Fight for the Captaincy: A Power Struggle on the German National Team?
German football team captain Philip Lahm has thrown down to the gauntlet to injured playmaker Michael Ballack by saying he has no intention of handing back the captaincy voluntarily. The team has performed so well in the World Cup that Ballack's return is starting to look doubtful.
A power struggle has broken out in the German team ahead of Wednesday's World Cup semifinal against Spain after defender Philipp Lahm said he had no intention of handing the captaincy back to Michael Ballack, the playmaker who is missing the tournament because of injury.
Lahm's statement is an open challenge to Ballack, who had been German captain since 2004 and who would have led the team in South Africa if he hadn't suffered a serious ankle injury in a tackle while playing for Chelsea in the English FA Cup final in May.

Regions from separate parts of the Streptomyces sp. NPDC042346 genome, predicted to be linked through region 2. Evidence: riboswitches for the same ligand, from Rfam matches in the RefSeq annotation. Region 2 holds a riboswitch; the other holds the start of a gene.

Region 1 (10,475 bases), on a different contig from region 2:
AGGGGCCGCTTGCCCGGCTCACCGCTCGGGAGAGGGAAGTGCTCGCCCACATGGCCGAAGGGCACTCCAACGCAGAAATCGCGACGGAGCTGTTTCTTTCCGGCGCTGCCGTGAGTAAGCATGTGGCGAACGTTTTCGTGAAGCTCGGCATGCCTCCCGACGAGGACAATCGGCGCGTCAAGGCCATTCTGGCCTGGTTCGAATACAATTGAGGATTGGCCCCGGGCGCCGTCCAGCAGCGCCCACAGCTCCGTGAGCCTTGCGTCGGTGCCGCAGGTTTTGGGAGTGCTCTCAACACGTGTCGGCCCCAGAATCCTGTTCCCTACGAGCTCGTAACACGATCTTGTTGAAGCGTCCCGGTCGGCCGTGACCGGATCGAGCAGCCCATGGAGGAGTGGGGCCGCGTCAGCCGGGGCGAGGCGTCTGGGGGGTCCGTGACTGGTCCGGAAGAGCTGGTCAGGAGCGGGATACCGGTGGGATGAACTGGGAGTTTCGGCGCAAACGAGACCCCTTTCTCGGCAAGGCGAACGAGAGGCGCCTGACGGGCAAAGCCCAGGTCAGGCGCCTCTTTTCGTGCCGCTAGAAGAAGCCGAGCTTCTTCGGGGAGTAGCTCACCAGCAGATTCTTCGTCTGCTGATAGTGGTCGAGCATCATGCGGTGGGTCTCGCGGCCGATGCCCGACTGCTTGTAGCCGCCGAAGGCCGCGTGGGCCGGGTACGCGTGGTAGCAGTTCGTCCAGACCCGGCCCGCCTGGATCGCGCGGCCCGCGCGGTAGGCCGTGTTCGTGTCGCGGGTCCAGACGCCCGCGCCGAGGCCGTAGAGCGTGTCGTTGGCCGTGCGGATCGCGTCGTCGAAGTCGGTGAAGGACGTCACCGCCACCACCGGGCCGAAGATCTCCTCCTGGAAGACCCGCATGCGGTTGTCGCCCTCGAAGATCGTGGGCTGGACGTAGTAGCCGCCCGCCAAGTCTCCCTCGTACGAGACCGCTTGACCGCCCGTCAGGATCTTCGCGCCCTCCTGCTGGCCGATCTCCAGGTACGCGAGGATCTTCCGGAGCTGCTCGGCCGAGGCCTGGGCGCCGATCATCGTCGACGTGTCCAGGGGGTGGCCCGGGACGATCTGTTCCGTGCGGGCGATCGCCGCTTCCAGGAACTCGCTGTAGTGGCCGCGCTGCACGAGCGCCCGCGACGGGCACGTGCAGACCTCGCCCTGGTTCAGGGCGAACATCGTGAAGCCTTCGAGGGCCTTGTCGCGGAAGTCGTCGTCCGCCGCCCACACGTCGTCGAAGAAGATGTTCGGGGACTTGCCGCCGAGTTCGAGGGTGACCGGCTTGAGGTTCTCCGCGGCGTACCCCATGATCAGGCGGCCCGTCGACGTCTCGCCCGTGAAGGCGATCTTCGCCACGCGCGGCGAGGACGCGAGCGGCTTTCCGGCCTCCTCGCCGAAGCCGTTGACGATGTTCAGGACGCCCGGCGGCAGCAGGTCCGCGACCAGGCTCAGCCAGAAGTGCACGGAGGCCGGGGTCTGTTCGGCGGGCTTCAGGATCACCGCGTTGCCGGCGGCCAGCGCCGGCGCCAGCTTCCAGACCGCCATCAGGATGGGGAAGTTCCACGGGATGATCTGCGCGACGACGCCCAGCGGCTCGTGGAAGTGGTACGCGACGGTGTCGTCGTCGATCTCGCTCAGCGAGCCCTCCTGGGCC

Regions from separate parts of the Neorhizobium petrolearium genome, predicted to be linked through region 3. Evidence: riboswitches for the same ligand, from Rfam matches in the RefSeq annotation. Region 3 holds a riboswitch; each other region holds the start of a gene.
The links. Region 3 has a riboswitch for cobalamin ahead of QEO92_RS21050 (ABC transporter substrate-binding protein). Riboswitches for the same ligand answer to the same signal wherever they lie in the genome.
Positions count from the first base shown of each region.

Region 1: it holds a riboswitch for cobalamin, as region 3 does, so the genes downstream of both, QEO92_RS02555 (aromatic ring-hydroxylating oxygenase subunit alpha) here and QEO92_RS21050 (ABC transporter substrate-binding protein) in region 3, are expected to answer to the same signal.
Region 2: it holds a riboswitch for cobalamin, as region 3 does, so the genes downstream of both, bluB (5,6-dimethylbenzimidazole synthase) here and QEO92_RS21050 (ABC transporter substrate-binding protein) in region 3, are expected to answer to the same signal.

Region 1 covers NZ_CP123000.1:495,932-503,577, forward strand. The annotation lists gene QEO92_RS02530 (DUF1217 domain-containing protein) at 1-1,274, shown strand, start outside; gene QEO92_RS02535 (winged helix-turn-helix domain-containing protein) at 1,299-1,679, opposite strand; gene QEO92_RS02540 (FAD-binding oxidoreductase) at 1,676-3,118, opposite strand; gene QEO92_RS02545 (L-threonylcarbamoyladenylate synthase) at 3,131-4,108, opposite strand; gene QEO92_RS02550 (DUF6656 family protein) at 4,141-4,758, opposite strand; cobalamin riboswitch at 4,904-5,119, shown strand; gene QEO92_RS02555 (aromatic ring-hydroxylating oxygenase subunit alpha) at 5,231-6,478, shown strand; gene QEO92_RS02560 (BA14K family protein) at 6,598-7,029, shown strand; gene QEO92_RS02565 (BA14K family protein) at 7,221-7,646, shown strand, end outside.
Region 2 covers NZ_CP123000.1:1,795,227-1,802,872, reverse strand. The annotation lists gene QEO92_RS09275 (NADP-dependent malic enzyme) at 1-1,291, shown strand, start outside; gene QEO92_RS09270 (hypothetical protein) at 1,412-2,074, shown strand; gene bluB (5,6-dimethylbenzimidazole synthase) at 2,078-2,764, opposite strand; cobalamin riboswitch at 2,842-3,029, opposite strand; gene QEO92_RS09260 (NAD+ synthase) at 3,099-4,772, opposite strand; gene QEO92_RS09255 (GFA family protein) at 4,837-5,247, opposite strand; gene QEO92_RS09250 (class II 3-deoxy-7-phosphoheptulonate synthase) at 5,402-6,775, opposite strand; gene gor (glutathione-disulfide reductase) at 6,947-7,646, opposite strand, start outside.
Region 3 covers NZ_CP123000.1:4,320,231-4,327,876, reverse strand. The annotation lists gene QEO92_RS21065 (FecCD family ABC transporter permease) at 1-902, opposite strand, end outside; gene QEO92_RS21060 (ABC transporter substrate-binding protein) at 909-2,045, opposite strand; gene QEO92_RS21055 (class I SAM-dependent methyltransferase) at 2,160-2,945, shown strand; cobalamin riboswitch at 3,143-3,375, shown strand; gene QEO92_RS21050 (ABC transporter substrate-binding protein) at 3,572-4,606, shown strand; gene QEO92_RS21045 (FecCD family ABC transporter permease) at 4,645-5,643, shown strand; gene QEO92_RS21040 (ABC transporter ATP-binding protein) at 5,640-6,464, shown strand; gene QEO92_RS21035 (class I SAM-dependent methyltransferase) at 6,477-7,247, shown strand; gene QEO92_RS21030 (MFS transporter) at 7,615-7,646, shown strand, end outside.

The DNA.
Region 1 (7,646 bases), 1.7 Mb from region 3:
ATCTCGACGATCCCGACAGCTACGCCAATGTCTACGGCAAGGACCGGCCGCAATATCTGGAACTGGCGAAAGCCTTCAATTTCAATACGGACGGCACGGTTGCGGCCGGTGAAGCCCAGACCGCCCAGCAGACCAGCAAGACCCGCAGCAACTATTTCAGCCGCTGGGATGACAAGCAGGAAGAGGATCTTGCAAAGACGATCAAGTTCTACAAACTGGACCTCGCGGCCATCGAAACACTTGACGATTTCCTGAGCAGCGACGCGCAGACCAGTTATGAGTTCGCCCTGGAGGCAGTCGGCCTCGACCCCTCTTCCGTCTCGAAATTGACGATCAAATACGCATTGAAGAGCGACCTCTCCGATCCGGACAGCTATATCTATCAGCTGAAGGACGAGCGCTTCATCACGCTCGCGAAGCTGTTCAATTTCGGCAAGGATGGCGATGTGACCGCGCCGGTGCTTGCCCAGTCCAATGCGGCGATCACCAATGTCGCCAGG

Germany coach Joachim Löw gave the captaincy to Lahm for the tournament. Löw has not come out in support of Ballack in the current debate and did not try to stop Lahm's comments from being published.
Ballack, who visited the national team to give them moral support ahead of Saturday's quarterfinal against Argentina, flew back to Germany on Monday night, two days ahead of Wednesday's crucial semifinal clash with Spain.
The German team doctor said Ballack's injury had been healing faster than expected and that he could now begin the next phase in his rehabilitation, for which he needed to be back in Germany.
But the sudden departure reinforced the impression of a rift in the team which most commentators say has played much better without Ballack.
Team manager Oliver Bierhoff criticized Lahm on Tuesday, saying the timing of his remarks ahead of an important match were "unfortunate."
"Philipp Lahm is the World Cup capitain and Michael Ballack is still the captain -- that's how we see it and that's how it was decided with the team council," Bierhoff told a news conference. He added that there was no discord in the team.
cro -- with wire reports
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